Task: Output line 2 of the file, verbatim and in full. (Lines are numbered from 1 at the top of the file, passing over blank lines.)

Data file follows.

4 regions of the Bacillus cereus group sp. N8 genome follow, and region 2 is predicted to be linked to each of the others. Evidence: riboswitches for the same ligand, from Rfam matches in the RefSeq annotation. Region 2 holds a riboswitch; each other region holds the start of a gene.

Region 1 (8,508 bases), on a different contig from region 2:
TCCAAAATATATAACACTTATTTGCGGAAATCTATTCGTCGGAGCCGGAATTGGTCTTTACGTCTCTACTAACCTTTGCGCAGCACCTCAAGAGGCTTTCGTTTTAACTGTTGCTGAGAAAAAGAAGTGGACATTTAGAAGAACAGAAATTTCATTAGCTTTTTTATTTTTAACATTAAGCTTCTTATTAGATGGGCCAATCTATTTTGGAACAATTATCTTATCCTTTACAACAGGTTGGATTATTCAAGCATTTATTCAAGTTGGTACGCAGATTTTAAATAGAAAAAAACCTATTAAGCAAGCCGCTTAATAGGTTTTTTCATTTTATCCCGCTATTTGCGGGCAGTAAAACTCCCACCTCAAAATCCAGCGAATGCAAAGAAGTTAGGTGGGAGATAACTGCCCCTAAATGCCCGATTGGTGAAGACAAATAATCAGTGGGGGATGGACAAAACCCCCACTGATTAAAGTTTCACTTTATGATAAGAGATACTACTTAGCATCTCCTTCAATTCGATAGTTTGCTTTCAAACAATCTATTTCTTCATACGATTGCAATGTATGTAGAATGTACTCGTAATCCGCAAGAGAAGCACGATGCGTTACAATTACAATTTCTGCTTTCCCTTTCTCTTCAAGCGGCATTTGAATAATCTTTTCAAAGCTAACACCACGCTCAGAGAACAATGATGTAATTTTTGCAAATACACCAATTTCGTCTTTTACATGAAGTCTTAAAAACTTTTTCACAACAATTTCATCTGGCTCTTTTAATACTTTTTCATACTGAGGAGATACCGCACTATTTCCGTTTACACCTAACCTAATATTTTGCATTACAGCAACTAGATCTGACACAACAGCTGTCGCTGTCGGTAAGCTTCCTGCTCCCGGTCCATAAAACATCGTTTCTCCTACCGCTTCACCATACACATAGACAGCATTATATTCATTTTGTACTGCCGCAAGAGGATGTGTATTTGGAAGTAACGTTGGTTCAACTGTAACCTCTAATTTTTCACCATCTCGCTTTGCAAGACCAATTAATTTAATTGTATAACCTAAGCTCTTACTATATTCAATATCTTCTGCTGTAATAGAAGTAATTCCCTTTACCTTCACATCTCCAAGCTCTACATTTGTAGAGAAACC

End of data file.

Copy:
Region 1 (8,508 bases), on a different contig from region 2: